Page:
Beauty doesn’t always make us feel good. But we’ll get back to that.
In late September 2018, Dazed Media announced the launch of a new platform aimed at interrogating what identity is, and what it looks like, in the 21st century. Dazed Beauty is, it’s editor Bunny Kinney says, “about representing the core values of beauty which we feel represent the Dazed audience; beauty not just as a series of products and procedures, but a fundamental means of self-expression.”
As you’d expect from a publication with a history of eye-catching design like Dazed and Confused, the new proposition comes cloaked in a glossy, a la mode aesthetic that we describe to Bunny as deliciously post-internet. “If we are post-internet it’s not something I’m trying to do,” he laughs. Describing the website as just the beginning of the project he notes that the internet is where his audience congregate and share ideas about who and what they are, adding that “creatively we were excited about the fact we could invent a way showing beauty in a digital form. This is more than images on a page.”
To that end, the team — which includes Amelia Abraham as managing editor, Nellie Eden as associate editor, Tish Weinstock as commissioning editor, Saorla Houston as photographic editor and producer and Ben Freeman as creative consultant — appointed make-up artist Isamaya Ffrench as the creative director of Dazed Beauty.
What they’ve created feels radically divergent from the anodyne visual approach taken by other outlets in the beauty-sphere. This is a place where mutant metallic forms mingle with the uncanny fleshy valleys of CGI models, where bodily fluids are as prevalent as otherworldly examples of cutting-edge nail art.
Bunny is evidently excited about the appointment, telling us that “Isamaya is so into new technology and science-fiction and digital art and people using 3D scanning and other new means to create. She’s inspired by all that stuff, and it really feels like the platform reflects that.” Isamaya herself says that, “this is beauty for the social media age. Our aim is to really refine beauty itself – for everyone.”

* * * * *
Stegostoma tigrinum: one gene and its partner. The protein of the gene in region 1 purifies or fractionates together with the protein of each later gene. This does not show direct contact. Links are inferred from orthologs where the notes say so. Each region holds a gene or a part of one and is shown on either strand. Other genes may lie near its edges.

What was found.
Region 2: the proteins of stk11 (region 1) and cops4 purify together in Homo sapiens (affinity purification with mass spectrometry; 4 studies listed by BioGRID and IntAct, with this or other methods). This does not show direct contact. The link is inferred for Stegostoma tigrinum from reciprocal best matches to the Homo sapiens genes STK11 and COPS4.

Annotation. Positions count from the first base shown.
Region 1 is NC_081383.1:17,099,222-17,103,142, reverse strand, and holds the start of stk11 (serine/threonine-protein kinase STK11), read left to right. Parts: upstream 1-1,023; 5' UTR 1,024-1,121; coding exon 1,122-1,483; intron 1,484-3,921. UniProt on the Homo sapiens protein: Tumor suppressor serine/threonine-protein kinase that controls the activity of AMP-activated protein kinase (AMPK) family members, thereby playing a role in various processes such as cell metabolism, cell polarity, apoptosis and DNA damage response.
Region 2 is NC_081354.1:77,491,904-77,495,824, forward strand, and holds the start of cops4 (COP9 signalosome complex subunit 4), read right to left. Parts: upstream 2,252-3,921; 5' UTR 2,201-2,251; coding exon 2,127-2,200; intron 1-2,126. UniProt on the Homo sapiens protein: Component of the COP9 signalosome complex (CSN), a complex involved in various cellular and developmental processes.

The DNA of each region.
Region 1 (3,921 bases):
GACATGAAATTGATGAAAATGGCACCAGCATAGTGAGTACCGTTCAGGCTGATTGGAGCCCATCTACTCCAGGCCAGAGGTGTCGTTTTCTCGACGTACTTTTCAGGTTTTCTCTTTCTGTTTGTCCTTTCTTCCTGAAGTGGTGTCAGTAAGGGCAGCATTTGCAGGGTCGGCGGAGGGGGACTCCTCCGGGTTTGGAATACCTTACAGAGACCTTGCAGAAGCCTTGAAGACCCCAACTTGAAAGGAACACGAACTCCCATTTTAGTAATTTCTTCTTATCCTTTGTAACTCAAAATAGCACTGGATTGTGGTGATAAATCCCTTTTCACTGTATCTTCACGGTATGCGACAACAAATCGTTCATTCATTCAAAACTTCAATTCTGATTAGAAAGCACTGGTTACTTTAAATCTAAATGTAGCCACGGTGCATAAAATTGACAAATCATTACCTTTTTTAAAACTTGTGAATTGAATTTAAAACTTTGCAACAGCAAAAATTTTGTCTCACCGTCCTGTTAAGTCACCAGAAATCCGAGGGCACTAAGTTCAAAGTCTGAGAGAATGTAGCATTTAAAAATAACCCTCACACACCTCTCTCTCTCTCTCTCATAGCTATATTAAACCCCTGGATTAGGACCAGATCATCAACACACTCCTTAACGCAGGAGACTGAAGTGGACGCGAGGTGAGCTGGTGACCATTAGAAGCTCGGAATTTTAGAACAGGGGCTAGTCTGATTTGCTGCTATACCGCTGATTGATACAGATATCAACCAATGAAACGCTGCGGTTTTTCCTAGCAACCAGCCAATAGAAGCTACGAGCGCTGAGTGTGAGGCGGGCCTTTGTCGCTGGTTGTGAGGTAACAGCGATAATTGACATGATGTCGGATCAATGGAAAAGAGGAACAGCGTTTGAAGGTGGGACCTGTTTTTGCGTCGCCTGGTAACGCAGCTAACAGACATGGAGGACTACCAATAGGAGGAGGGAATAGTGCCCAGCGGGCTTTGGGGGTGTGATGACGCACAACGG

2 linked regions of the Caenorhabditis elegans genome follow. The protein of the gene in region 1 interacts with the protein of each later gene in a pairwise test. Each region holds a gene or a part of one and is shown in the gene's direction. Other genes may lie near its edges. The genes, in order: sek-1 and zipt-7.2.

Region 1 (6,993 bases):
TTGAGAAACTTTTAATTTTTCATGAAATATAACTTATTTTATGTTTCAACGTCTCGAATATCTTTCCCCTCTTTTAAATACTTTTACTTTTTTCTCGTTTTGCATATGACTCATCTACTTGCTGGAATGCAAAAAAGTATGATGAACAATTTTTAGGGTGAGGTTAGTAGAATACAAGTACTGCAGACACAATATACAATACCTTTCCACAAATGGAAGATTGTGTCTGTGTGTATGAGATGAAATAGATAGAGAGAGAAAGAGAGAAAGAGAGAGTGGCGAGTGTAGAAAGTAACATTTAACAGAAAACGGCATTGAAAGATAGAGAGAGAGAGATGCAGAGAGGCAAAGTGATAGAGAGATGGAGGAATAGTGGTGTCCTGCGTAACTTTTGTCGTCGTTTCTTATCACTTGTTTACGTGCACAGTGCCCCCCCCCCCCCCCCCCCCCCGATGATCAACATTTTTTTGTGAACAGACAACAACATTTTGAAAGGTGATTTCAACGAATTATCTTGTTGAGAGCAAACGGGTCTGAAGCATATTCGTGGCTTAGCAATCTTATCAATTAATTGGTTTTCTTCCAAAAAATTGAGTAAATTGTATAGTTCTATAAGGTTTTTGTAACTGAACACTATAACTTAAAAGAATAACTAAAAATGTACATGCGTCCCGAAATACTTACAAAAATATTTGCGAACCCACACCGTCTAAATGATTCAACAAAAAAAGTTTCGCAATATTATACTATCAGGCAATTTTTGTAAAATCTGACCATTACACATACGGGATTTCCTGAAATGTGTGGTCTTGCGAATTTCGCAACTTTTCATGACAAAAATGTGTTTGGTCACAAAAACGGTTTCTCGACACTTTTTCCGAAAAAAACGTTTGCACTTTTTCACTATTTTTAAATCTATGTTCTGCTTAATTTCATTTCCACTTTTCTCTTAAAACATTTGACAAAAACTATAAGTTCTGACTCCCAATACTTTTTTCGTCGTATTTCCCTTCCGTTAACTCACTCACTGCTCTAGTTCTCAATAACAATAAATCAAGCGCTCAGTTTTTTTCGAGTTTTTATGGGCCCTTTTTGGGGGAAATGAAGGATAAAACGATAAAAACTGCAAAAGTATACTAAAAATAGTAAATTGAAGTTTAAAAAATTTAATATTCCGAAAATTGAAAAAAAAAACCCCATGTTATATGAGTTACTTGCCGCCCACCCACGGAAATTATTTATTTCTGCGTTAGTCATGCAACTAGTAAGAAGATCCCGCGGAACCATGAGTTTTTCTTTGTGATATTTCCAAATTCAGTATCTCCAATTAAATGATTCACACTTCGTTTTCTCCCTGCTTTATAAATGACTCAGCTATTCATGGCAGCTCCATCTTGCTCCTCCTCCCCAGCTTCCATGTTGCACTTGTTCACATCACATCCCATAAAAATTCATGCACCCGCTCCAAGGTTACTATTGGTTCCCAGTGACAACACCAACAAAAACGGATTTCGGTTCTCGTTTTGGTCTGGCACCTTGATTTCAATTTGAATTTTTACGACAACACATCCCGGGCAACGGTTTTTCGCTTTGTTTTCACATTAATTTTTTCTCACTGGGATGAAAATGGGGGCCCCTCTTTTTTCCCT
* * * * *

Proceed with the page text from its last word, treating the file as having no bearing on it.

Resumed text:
That sense of inclusivity feels incredibly pertinent in an increasingly atomised age – especially when considered in the context of an industry that can often feel like it preys on insecurity. Most of us grow up with unrealistic ideas of what beauty is, bed by a media machine that privileges thin bodies and white skin. The standard conception of traditional beauty standard excludes the majority of us, and then sense of exclusion can manifest itself in anxious forms of self criticism. When we do not see ourselves in magazines, on runways, or plastered over billboards, we’re left to ask – what’s so wrong with the way we look?
More often than not, Bunny says, these standards are “defined by corporate white men,” and he sees Dazed’s forward-thinking approach to them as a case of “taking that power back and saying, no, we see a whole mess of young people who don’t care what corporate people say about how they look, they connect with each other to inspire each other. They do it without other people.”
Beauty, in Bunny’s eyes, is the new fashion. By that the former commercial creative director at i-D means it’s an accessible way for today’s digitally-driven youth to think about their own identity. “It’s accessible and personal in a way that fashion isn’t always.” He points to the fact that a 15 year old who wants to carve out a space in society for themselves can nip into Boots and for a few pounds walk out with something that’ll allow them to begin the process of self-exploration at pocket money prices.
Wary of adding any additional pressure to the lives of his readers, Bunny says, “I don’t want to tell anyone who that person should be. I think that’s almost too obvious to say to that audience,” stressing that an open-ended approach to the curation and creation of an identity — through beauty, through fashion, through culture — should always be encouraged. “We are here to reflect that and celebrate it and let people know whoever you want to be regardless of the motives, that’s OK. We are cool with that.”
- “All I could see was puppets”: Johnny Kelly on his series of sweet shorts for Cheerios
- Melek Zertal's illustrations all feature different versions of herself
- Wyatt Knowles on his DIY approach to poster design
- Jaemin Lee takes on the influence of 80s pop in his illustrative process and aesthetic
- A Pint in London: a new game where the quest is for the perfect tipple
- “There is no value in change for change’s sake”: an exclusive look at Spin's update of Mubi’s visual language
- Get ready for 230 new emojis to confuse your mum with
- Netflix rolls out brand new ident for all its original material
- David Rothenberg discusses his unique portraits of the passengers of planes
- Photographer Nick Turpin captures cars bathed in the lights of Piccadilly Circus
- Byun Young Geun likens illustration to “looking into a mirror”
- Naranjo-Etxeberria designs an identity aiming to cause impact at first glance